Anne Carson visited our campus via the Joseph Warren Beach Lecture series. The website blurb explains it best:
50 Year Anniversary of the Joseph Warren Beach Lectures in Literature
Sunday October 18, 2009 4:00 pm
Coffman Union Theater
Nothing seems more appropriate to celebrate the rich 50 year history of the Joseph Warren Beach Lectures in Literature than bringing Anne Carson to the the University of Minnesota campus. Since 1959, when the series was created to honor former English professor and chair Joseph Warren Beach, the endowment has allowed Twin Cities audiences to hear from some of the brightest luminaries in literature, from critics such as Lionel Trilling, Edward Said, and Gayatri Chakravorty Spivak, to writers such as Mary McCarthy, Robert Pinsky, and Tony Kushner. True to both sides of this tradition, Carson is a poet and scholar, translator and essayist, Classicist and experimental artist, often within the same frame.
Recently, Carson has exhilarated East Coast audiences with live mash-ups of poetry, dance, and performance art, drawing fans such as Lou Reed and Laurie Anderson. This fall Carson, along with two of Merce Cunningham’s dancers, ventures west to bring a couple of her best-known such collaborations to the Twin Cities. With dancers Rashaun Mitchell (who choreographed) and Marcie Munnerlyn accompanying, Carson will read portions of her translated Sappho text further fragmented through the use of three other readers. Of this piece, titled “Bracko,” the New York Times wrote: “Sappho’s lush, often cruel observations on love were mirrored but not mimed in Mr. Mitchell’s choreography,” leaving the critic wanting more “such complicated marriages of movement and text.”
Originally created for a Harvard conference, “Possessive Used as Drink (Me): A Lecture in the Form of 15 Sonnets” incorporates Carson reading, a projection of dancers with an audio track, and Mitchell and Munnerlyn. For Carson, noted Alex Dimitrov of Poets & Writers, “Poetry does not occur only on the page, nor the stage—it occurs as words flit through the mind and the body, as they engage with other bodies, dancing bodies, and the objects around them.”
Carson’s many publications include her latest translation An Oresteia: Agamemnon by Aiskhylos; Elektra by Sophokles; Orestes by Euripides (Faber & Faber, 2009). Her written works, too, are complicated marriages of poetry and criticism, translation and fiction. She has won the Lannan Literary Award, the Pushcart Prize, a Guggenheim Fellowship, and a MacArthur Fellowship. A Canadian, Carson is currently Distinguished Poet-in-Residence at New York University.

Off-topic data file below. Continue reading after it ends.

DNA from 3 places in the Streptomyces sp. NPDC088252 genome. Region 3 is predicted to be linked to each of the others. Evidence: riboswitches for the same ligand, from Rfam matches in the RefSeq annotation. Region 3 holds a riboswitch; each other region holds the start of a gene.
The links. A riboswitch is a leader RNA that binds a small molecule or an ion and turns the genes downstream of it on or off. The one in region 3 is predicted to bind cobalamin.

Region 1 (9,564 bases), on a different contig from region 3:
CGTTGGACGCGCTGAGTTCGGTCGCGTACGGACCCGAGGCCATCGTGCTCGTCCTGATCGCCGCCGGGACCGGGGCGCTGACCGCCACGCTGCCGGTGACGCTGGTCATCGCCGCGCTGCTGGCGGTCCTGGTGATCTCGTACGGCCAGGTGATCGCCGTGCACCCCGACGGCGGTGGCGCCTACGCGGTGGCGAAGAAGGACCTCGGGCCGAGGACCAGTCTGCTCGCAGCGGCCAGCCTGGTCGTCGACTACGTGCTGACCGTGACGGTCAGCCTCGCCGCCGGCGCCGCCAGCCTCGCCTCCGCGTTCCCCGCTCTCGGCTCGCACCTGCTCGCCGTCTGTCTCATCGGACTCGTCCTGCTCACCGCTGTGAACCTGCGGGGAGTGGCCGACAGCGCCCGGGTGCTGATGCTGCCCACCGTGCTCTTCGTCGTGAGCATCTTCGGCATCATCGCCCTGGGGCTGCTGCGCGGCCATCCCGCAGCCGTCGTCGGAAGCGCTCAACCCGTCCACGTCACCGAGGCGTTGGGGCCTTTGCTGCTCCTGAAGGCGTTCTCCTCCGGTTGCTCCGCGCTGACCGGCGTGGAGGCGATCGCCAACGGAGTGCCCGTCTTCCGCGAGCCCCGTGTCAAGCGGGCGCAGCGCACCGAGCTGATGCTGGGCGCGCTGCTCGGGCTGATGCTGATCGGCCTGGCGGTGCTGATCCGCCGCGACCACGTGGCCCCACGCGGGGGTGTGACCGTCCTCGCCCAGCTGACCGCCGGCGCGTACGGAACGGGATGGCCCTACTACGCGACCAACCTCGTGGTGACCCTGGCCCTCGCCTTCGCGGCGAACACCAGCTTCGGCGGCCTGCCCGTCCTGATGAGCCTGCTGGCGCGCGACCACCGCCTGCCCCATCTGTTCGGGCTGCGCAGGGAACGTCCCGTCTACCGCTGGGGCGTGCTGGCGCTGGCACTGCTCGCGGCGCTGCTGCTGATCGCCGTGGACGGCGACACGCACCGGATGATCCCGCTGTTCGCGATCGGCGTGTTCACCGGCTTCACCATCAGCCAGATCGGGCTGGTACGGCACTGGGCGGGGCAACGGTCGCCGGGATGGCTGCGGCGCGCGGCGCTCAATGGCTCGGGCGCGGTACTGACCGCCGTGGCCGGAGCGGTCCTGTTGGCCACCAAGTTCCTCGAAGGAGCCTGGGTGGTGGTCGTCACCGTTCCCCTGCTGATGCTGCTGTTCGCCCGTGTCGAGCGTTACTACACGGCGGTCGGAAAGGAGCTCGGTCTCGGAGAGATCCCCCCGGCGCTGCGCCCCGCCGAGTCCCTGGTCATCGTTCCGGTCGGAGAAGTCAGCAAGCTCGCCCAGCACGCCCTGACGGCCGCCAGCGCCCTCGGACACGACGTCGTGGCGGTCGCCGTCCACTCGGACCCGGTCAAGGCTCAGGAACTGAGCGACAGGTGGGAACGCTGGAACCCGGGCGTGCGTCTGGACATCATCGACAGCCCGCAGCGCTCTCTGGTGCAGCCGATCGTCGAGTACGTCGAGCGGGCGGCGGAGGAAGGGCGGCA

The Joseph Warren Beach Endowment is honored to welcome Anne Carson to the University of Minnesota for the 50th anniversary of the Joseph Warren Beach Lectures in Literature.
For more information, visit the Joseph Warren Beach Lectures in Literature section of this site or call 612-625-3363.
Choreographer and dancer Mitchell said during the Q&A that he was compelled by the bracket, considering things like the ties that bind us, using the silver ropes to take it away from something violent, and creating brackets with rope to interact with.
Anne Carson explained that "each time it finds its rhythm" when speaking of this complicated collaboration--not only were the Sappho poems translated (relationship between ancient and contemporary poet) but those poems were then restructured with partner Bob Currie (who spoke of the multiple voices by saying, "We do a lot by chance," and as the form becomes more complex, you have to simplify the message--focusing on the combination existing on the stage), then there is relationship of poet with dance, and finally, Carson also brings in members of the university community (in this case, the former department chair of the English Literature program, Paula Rabinowitz and a first year MFA candidate, Sarah Fox).
Maria Damon (pictured in the second to last photo with Paula Rabinowitz and the woman we can thank for all these events running so beautifully, Terri Sutton) asked a question regarding the most interesting question asked at a Q&A, which allowed Carson to speak of the moment, which is so important to pieces such as these, and how "questions come out of the ligature of the room." Bob Currie cited an instance in the 1980s after seeing a ghost-themed piece of John Cage's, where, given blank stares from the audience, he offered to do another piece, at which point the hands went up, and Currie spoke of how a ten-year-old asked the question, "Mr. Cage, do ghosts ever get lonely?" to which Cage replied, "Your question is too beautiful to answer, and we'll end there."
This wasn't, of course, the end of their Q&A--a few more questions revealed that the first piece, "Possessive Used as Drink (Me): A Lecture in the Form of 15 Sonnets" came from a request for a lecture on pronouns for Harvard, the Sappho star map worked by including yellow blobs which turned out to be from cloud formations over NYC, the stars helped choose how to plan the language, and generally, there was inclusion of a DVD that ended with 183 brackets bursting onto the screen in place of stars.
We also learned Carson sometimes includes musicians--and she was asked if there was an intentionality of pitches in voices when missing that music--to which Carson spoke of including a sound sculptor and having an attunement with the emotion of a particular sonnet which also was reflected in pace and cadence--they could stretch language to match better with the dance if need be.
Meryl also has a post regarding tonight's reading; please do go check it out.